The CEM awards programme highlights the clear energy, environmental, and business benefits achieved by the diverse types of organisations that invest in energy efficiency. To qualify for these awards, one or more facilities within each organization established an energy management system and had it certified to the global ISO 50001 standard; summarised the process and resulting benefits; and submitted a structured case study for analysis. Winners are selected by an independent panel of international experts. The ISO 50001 standard is proven to be business-friendly, globally relevant, and transformational, as it embeds best practices into any organisation and provides a global benchmark for clean energy action.
Learn more about awards program, the 2019 award recipients, and their stories of success. 
Government officials, industry CEOs and representatives and key thought leaders gathered at a side-event organised by the CEM CCUS Initiative at the 10th Clean Energy Ministerial (CEM) meeting in Vancouver, Canada. Some 150 CEM government delegates as well as other CEM participants were in attendance. The following five points are highlighted as key take-away messages from the event. These can serve both the wider CEM community, placing CCUS in the clean energy context, and also the CCUS Initiative to ensure our focus on action:
1. Our energy mix has hardly changed over the past 30 years. The panel and the participants were reminded of a striking energy fact: thirty years ago our energy supply was 81% from fossil fuels – and today their share remains exactly at the same level, despite the strong growth of renewable energy. With a higher level of attention on CCUS, there is cause for more optimism than in recent years.
2. Carbon capture, utilisation and storage technologies are not new. Panellists from both government and industry stressed the fact that carbon capture technologies exist and can be deployed today. While technologies exist, it was of course stressed by several panellists that further cost reductions are needed, and these can come about by both replication (deployment) and further R&D on next generations of technology.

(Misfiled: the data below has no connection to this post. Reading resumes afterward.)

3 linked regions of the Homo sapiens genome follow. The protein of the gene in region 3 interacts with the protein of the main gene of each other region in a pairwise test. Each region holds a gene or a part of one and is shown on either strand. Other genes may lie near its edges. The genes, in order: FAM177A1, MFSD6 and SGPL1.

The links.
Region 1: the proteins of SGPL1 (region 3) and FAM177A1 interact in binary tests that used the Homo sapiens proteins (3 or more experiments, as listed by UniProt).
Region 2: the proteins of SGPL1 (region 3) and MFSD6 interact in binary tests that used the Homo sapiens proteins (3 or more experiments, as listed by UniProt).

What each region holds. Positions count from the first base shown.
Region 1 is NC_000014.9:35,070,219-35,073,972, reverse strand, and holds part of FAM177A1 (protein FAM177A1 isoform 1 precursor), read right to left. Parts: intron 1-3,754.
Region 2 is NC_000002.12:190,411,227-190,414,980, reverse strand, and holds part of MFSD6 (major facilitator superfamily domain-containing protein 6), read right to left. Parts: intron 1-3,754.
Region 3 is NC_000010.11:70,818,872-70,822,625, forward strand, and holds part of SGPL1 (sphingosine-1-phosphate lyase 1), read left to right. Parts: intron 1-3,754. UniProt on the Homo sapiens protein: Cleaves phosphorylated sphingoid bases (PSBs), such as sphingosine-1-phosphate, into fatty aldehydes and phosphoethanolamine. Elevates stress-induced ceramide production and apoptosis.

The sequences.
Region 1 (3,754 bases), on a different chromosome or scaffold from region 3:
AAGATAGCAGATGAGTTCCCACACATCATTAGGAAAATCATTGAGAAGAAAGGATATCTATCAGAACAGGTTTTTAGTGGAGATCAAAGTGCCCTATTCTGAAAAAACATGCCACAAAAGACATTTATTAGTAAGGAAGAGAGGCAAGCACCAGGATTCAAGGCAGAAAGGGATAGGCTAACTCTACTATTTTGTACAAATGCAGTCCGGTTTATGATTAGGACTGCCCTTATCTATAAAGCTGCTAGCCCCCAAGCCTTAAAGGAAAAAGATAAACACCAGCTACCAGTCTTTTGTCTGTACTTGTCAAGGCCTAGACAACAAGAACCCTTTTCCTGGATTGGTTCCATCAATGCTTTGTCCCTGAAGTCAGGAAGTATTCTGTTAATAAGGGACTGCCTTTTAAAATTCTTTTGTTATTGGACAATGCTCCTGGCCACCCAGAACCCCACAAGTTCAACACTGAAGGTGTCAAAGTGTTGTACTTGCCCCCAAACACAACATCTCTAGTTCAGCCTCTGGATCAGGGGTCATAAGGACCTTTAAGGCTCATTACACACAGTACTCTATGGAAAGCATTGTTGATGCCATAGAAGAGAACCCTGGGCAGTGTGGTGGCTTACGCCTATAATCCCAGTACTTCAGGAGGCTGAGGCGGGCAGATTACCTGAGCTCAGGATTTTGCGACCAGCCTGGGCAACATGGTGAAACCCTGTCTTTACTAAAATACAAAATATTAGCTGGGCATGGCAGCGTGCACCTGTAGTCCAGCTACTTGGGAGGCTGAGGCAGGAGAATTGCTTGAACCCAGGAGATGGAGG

3. Stable government policy is key to underpin investable projects. Markets alone cannot drive most CCUS projects and therefore clear and stable policy drivers are required. The 45Q tax credit mechanism being enacted in the United States was mentioned as one interesting model. Various incentive mechanisms such as CO2 offtake agreements were also stated.
4. Banks are ready to play their role. This requires consistent regulations and incentives by governments and clear commitments by industry. In this context, Bank of America Merrill Lynch highlighted their recent commitment to mobilise USD 300 billion by 2030 to low-carbon business. For the financial sector it is important that the definition of clean energy is broad and that CCUS projects are included.
5. Collaboration between government, industry and the finance sector is absolutely vital. A strong consensus on this issue served as a great backdrop to the announcement made at the event that he CCUS Initiative and the Oil and Gas Climate Initiative will cooperate in accelerating CCUS projects. More on the statement can be found here. 

Don't miss - CEM10 Youth Forum video

CEM10 Youth Forum video. 

Follow us

Follow us on social media!
Copyright © Clean Energy Ministerial, 2018 All rights reserved.

Our mailing address is:

Want to change how you receive these emails?
Youcanupdate your preferences or unsubscribe from this list.